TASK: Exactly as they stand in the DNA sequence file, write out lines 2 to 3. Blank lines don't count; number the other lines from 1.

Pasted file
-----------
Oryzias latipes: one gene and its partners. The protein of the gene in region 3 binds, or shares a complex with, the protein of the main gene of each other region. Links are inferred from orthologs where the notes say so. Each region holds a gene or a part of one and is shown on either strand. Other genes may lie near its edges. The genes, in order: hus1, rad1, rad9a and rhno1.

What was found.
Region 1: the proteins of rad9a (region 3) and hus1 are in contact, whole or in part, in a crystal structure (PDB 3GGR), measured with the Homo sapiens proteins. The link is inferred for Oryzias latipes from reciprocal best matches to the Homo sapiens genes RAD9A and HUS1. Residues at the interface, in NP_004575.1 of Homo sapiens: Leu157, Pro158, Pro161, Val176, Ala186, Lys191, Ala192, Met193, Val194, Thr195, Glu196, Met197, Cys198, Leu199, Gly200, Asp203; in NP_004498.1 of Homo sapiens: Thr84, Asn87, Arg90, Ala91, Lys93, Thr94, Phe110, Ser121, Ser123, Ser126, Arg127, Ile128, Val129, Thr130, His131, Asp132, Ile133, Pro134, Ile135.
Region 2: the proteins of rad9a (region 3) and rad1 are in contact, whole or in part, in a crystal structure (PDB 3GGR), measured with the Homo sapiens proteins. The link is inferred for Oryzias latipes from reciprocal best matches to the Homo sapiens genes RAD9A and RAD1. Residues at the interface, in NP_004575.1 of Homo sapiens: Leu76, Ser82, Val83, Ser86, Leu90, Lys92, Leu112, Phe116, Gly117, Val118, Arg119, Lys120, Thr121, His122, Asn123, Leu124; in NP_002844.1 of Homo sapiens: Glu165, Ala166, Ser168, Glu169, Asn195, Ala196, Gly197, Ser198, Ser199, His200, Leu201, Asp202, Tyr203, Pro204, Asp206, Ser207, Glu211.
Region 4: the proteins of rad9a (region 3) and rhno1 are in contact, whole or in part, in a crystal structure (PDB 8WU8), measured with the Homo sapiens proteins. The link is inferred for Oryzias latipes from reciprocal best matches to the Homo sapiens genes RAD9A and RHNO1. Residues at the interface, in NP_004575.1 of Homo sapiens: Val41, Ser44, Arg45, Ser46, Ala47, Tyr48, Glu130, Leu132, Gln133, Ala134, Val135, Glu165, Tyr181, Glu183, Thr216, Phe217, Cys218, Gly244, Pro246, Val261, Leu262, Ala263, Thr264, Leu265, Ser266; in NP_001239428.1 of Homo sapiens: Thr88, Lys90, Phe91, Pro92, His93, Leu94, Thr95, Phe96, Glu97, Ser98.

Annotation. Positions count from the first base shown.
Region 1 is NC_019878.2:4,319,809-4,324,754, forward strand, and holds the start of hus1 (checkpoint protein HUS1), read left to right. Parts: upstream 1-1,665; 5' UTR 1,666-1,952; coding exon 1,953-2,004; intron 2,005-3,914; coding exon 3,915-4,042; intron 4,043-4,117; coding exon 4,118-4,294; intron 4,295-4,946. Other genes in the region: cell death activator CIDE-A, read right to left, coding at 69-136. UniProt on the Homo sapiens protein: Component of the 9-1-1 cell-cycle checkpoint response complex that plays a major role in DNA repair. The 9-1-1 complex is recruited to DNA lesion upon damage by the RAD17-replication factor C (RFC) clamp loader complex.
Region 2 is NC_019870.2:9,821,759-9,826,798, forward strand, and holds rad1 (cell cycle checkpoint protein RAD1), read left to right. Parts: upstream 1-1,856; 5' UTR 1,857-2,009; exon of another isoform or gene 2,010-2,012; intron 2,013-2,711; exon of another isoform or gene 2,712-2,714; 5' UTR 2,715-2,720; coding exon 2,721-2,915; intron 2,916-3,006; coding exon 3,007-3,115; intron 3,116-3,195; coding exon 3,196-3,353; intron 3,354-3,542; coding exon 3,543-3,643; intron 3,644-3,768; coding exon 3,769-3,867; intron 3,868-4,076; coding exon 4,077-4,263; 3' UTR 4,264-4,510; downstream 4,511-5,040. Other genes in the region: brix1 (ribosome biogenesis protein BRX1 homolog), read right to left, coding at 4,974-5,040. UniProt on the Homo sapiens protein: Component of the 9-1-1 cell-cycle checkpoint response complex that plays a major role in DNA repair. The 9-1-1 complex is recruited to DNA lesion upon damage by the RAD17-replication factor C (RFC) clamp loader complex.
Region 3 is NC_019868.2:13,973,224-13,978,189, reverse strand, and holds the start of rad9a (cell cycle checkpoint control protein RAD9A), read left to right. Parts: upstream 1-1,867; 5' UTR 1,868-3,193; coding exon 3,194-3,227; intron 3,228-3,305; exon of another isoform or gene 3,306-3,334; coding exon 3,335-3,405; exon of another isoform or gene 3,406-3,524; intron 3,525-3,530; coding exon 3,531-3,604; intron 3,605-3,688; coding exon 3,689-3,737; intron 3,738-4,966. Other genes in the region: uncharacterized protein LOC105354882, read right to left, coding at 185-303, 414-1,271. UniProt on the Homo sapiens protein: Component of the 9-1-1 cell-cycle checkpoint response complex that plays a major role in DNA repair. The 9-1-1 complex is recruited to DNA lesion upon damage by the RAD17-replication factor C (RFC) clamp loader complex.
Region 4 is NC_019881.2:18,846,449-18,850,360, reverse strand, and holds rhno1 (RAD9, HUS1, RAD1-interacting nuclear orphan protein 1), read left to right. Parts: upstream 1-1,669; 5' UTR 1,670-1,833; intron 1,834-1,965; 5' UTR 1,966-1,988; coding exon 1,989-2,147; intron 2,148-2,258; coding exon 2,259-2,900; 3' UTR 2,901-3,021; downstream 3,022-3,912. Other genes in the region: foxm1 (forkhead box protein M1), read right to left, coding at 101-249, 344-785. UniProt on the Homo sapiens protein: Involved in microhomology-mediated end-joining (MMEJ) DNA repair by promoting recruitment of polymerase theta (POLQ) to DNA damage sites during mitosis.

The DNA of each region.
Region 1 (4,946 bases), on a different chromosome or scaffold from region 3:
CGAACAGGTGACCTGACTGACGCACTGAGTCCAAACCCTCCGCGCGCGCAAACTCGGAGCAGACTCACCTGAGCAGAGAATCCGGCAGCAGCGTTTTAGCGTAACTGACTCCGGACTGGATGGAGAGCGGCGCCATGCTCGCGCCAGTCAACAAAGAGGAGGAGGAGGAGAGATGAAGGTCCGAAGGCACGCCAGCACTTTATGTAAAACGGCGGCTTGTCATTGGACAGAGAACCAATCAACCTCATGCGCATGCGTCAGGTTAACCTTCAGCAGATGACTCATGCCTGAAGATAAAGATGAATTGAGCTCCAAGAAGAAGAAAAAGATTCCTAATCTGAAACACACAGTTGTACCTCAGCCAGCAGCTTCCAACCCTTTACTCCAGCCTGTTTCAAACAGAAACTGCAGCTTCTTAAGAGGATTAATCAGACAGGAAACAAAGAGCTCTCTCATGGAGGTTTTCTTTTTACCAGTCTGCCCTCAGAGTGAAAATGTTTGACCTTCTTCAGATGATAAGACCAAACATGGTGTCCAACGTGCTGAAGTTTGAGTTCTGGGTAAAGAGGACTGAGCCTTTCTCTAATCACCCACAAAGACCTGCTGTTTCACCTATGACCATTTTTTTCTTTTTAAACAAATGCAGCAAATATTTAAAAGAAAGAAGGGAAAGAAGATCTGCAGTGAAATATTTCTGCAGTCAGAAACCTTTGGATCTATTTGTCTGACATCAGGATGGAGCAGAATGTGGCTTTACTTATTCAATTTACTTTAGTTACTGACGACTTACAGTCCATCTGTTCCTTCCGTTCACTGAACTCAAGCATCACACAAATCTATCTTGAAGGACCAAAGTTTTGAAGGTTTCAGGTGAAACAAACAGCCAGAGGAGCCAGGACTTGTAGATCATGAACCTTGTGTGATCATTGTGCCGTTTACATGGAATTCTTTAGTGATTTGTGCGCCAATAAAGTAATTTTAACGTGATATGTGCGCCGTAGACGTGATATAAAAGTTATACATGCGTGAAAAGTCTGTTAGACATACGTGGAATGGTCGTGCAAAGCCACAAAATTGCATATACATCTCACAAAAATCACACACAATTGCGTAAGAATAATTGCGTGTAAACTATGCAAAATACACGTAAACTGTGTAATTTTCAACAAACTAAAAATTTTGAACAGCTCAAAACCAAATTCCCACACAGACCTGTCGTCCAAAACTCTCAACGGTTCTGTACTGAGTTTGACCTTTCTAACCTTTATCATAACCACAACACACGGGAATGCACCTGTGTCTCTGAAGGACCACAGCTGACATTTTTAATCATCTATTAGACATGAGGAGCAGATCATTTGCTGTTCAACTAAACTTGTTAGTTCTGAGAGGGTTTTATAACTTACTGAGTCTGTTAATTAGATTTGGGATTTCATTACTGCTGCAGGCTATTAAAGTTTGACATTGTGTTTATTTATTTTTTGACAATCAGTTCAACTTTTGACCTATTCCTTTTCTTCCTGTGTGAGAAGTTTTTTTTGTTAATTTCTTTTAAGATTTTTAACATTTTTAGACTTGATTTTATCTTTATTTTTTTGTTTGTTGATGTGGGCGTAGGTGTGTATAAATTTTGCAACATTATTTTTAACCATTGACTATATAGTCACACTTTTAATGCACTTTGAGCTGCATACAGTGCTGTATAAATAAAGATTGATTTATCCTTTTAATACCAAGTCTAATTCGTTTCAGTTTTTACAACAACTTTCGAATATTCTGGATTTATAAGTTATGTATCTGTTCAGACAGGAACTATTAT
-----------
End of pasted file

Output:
What was found.
Region 1: the proteins of rad9a (region 3) and hus1 are in contact, whole or in part, in a crystal structure (PDB 3GGR), measured with the Homo sapiens proteins. The link is inferred for Oryzias latipes from reciprocal best matches to the Homo sapiens genes RAD9A and HUS1. Residues at the interface, in NP_004575.1 of Homo sapiens: Leu157, Pro158, Pro161, Val176, Ala186, Lys191, Ala192, Met193, Val194, Thr195, Glu196, Met197, Cys198, Leu199, Gly200, Asp203; in NP_004498.1 of Homo sapiens: Thr84, Asn87, Arg90, Ala91, Lys93, Thr94, Phe110, Ser121, Ser123, Ser126, Arg127, Ile128, Val129, Thr130, His131, Asp132, Ile133, Pro134, Ile135.